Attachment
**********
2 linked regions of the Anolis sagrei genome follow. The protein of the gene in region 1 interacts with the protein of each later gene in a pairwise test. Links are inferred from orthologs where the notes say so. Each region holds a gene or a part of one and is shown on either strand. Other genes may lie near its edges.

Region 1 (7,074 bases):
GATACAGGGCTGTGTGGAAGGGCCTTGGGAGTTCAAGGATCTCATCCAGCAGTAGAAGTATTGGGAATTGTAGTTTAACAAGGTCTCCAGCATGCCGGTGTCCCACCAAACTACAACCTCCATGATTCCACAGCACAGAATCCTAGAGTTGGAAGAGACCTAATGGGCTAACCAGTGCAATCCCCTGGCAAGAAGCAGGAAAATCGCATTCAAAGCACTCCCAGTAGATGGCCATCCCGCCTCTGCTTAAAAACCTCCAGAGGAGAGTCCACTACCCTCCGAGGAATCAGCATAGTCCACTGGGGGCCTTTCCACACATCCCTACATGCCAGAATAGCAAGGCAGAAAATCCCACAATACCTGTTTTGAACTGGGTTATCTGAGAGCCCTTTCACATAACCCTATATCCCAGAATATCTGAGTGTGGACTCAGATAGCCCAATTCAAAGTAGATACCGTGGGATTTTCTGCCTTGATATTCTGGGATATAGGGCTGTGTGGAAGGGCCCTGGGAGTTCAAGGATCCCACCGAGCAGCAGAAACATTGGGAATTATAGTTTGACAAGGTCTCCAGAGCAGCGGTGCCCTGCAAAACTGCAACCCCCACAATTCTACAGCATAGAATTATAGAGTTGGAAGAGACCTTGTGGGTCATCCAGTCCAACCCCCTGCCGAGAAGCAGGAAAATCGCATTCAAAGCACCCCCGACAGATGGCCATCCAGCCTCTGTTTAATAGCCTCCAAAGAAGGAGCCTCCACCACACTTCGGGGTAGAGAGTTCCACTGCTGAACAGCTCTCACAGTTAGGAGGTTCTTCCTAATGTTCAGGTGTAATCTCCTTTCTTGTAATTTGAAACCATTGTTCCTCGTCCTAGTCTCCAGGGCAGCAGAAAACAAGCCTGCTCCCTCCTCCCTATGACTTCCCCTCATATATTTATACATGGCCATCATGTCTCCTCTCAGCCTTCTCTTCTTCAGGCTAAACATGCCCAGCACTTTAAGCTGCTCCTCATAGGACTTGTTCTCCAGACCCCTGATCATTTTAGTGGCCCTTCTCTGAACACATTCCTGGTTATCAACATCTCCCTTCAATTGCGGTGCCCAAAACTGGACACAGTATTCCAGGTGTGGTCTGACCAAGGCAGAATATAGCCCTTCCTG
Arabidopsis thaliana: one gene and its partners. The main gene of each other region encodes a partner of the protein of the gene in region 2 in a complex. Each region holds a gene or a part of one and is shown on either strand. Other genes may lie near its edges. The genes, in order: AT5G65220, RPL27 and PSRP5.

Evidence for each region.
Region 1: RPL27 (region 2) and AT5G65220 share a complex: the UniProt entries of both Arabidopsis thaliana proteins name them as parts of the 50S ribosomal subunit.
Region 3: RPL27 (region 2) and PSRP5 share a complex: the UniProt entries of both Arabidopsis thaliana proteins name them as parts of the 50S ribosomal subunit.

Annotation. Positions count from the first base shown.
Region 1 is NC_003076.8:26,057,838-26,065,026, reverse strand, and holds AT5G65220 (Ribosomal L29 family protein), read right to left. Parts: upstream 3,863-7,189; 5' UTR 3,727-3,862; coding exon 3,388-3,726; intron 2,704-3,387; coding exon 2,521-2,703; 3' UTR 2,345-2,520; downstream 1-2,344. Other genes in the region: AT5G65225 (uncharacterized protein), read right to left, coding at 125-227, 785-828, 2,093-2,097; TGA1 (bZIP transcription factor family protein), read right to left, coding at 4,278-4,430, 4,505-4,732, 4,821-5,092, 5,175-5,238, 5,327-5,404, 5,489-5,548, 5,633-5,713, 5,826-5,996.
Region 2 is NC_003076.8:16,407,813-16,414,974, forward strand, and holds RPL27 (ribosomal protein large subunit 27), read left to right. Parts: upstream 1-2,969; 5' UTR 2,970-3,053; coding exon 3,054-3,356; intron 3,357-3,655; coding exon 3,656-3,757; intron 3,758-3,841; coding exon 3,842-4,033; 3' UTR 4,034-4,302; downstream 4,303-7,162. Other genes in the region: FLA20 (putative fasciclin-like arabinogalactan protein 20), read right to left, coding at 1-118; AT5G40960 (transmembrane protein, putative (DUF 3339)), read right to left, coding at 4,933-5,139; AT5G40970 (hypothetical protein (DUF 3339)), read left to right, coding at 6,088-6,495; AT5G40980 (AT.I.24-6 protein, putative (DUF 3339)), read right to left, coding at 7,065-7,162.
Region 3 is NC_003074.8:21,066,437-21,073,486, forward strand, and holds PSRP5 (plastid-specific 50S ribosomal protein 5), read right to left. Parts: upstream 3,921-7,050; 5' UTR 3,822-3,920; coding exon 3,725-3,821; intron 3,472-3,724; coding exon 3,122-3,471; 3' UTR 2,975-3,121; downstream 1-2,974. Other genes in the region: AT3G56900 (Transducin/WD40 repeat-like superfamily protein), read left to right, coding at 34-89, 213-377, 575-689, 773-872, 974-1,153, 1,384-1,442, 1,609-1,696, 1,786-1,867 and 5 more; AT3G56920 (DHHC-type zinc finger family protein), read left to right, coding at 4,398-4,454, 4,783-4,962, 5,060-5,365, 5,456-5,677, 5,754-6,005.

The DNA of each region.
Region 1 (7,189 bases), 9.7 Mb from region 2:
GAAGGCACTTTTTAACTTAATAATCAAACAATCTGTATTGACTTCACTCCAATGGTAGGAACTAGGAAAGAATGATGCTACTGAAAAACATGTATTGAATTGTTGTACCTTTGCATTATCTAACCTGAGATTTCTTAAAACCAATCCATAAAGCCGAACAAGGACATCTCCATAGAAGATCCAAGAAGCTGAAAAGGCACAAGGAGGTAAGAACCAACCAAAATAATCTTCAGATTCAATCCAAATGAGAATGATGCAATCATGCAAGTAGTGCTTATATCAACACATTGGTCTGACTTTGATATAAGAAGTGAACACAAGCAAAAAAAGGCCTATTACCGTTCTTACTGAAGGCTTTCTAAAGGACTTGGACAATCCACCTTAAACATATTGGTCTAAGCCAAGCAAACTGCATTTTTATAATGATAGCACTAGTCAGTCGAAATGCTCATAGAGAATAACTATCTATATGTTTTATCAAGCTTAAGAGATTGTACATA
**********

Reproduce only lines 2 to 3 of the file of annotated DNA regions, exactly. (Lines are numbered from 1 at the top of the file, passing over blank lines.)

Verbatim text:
Region 1 (7,074 bases):
GATACAGGGCTGTGTGGAAGGGCCTTGGGAGTTCAAGGATCTCATCCAGCAGTAGAAGTATTGGGAATTGTAGTTTAACAAGGTCTCCAGCATGCCGGTGTCCCACCAAACTACAACCTCCATGATTCCACAGCACAGAATCCTAGAGTTGGAAGAGACCTAATGGGCTAACCAGTGCAATCCCCTGGCAAGAAGCAGGAAAATCGCATTCAAAGCACTCCCAGTAGATGGCCATCCCGCCTCTGCTTAAAAACCTCCAGAGGAGAGTCCACTACCCTCCGAGGAATCAGCATAGTCCACTGGGGGCCTTTCCACACATCCCTACATGCCAGAATAGCAAGGCAGAAAATCCCACAATACCTGTTTTGAACTGGGTTATCTGAGAGCCCTTTCACATAACCCTATATCCCAGAATATCTGAGTGTGGACTCAGATAGCCCAATTCAAAGTAGATACCGTGGGATTTTCTGCCTTGATATTCTGGGATATAGGGCTGTGTGGAAGGGCCCTGGGAGTTCAAGGATCCCACCGAGCAGCAGAAACATTGGGAATTATAGTTTGACAAGGTCTCCAGAGCAGCGGTGCCCTGCAAAACTGCAACCCCCACAATTCTACAGCATAGAATTATAGAGTTGGAAGAGACCTTGTGGGTCATCCAGTCCAACCCCCTGCCGAGAAGCAGGAAAATCGCATTCAAAGCACCCCCGACAGATGGCCATCCAGCCTCTGTTTAATAGCCTCCAAAGAAGGAGCCTCCACCACACTTCGGGGTAGAGAGTTCCACTGCTGAACAGCTCTCACAGTTAGGAGGTTCTTCCTAATGTTCAGGTGTAATCTCCTTTCTTGTAATTTGAAACCATTGTTCCTCGTCCTAGTCTCCAGGGCAGCAGAAAACAAGCCTGCTCCCTCCTCCCTATGACTTCCCCTCATATATTTATACATGGCCATCATGTCTCCTCTCAGCCTTCTCTTCTTCAGGCTAAACATGCCCAGCACTTTAAGCTGCTCCTCATAGGACTTGTTCTCCAGACCCCTGATCATTTTAGTGGCCCTTCTCTGAACACATTCCTGGTTATCAACATCTCCCTTCAATTGCGGTGCCCAAAACTGGACACAGTATTCCAGGTGTGGTCTGACCAAGGCAGAATATAGCCCTTCCTG